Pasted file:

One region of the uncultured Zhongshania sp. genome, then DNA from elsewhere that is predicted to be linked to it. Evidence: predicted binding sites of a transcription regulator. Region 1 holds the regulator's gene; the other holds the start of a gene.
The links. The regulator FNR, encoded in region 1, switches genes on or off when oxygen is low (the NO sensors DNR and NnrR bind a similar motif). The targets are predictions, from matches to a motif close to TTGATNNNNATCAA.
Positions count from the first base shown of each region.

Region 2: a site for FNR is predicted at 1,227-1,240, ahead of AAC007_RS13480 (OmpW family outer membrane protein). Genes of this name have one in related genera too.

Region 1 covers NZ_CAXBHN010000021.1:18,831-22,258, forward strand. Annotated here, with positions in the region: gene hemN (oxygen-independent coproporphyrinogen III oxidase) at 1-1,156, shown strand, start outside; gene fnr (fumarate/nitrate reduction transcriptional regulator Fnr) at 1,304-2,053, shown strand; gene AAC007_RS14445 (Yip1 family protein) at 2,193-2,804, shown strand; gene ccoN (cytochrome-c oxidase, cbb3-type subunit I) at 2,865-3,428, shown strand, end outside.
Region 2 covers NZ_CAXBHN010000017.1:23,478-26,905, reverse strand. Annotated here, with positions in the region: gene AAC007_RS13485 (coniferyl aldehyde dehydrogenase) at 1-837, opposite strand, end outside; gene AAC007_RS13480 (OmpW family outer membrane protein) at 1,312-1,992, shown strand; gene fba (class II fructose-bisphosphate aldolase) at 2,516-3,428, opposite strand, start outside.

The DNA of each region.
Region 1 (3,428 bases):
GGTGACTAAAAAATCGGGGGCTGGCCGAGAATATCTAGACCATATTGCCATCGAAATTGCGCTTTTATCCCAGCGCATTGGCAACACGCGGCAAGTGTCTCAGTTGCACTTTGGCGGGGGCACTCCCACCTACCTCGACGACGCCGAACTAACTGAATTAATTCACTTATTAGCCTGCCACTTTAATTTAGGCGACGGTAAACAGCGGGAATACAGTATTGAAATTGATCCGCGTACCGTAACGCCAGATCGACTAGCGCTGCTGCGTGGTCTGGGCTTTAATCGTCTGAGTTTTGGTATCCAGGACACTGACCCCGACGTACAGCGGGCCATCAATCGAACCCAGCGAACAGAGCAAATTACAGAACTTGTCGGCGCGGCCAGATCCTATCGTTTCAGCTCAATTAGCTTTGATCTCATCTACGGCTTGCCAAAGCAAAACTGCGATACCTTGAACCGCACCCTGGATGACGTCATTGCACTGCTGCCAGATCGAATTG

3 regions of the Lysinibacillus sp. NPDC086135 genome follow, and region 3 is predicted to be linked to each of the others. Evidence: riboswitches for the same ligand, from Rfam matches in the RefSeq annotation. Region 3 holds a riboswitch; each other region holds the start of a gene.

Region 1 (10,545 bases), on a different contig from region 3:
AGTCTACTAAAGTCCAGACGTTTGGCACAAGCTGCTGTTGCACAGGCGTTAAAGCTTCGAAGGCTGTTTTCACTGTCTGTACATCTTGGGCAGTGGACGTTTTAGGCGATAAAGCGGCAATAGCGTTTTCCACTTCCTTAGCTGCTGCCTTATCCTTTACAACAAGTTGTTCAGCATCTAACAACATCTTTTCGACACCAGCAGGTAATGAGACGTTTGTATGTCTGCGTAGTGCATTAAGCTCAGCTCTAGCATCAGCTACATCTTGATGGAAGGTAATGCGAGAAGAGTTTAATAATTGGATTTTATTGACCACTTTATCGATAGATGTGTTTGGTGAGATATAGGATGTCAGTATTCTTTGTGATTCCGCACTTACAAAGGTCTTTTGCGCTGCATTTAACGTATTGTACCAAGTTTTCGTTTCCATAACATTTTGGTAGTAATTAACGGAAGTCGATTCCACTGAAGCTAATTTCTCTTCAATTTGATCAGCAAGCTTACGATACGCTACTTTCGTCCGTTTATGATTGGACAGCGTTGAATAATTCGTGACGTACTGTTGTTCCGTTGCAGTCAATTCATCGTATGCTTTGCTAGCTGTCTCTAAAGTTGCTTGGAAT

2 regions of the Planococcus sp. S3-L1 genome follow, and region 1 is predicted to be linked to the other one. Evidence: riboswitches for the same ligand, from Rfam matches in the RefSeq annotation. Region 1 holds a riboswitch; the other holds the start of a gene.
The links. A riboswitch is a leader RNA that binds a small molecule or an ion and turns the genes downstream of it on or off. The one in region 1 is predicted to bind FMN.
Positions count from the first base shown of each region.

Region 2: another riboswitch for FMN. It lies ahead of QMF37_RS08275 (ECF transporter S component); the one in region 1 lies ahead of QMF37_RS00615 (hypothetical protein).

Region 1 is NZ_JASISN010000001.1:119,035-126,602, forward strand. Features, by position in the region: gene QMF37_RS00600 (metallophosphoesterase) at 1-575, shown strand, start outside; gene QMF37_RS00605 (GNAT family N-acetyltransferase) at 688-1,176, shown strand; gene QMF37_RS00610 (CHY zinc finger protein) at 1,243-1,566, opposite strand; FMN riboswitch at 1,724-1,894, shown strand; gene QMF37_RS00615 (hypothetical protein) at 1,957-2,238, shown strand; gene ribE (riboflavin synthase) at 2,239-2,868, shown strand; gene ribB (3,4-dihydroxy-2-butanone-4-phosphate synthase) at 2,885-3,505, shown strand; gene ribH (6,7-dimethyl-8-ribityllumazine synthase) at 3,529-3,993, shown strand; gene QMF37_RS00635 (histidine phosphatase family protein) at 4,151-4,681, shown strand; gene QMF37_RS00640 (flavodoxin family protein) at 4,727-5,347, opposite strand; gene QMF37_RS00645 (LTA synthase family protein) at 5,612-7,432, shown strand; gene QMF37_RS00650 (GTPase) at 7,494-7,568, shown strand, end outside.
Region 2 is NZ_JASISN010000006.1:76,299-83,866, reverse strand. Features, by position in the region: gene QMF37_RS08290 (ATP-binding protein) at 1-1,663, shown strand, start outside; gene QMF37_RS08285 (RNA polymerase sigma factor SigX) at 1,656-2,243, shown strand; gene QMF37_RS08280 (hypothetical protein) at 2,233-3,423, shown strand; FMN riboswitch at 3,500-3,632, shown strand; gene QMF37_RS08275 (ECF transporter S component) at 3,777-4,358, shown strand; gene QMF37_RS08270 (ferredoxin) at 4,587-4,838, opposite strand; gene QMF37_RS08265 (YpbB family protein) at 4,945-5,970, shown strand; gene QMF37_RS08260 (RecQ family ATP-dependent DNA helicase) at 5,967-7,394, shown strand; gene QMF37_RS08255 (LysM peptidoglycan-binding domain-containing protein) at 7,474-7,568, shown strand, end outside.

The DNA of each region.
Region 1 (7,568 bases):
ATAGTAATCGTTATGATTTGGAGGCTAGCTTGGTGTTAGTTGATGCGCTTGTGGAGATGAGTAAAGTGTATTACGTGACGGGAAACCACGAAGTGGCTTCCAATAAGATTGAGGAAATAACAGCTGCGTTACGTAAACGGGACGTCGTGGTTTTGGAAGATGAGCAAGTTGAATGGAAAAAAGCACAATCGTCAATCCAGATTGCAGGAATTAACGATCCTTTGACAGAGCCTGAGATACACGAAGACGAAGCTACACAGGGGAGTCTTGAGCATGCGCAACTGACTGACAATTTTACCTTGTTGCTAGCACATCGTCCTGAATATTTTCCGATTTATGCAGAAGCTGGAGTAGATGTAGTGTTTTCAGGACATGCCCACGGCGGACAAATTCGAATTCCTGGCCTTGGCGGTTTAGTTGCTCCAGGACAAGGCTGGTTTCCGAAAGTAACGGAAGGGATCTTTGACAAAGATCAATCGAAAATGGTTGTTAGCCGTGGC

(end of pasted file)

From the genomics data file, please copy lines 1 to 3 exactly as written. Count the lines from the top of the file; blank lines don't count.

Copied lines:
One region of the uncultured Zhongshania sp. genome, then DNA from elsewhere that is predicted to be linked to it. Evidence: predicted binding sites of a transcription regulator. Region 1 holds the regulator's gene; the other holds the start of a gene.
The links. The regulator FNR, encoded in region 1, switches genes on or off when oxygen is low (the NO sensors DNR and NnrR bind a similar motif). The targets are predictions, from matches to a motif close to TTGATNNNNATCAA.
Positions count from the first base shown of each region.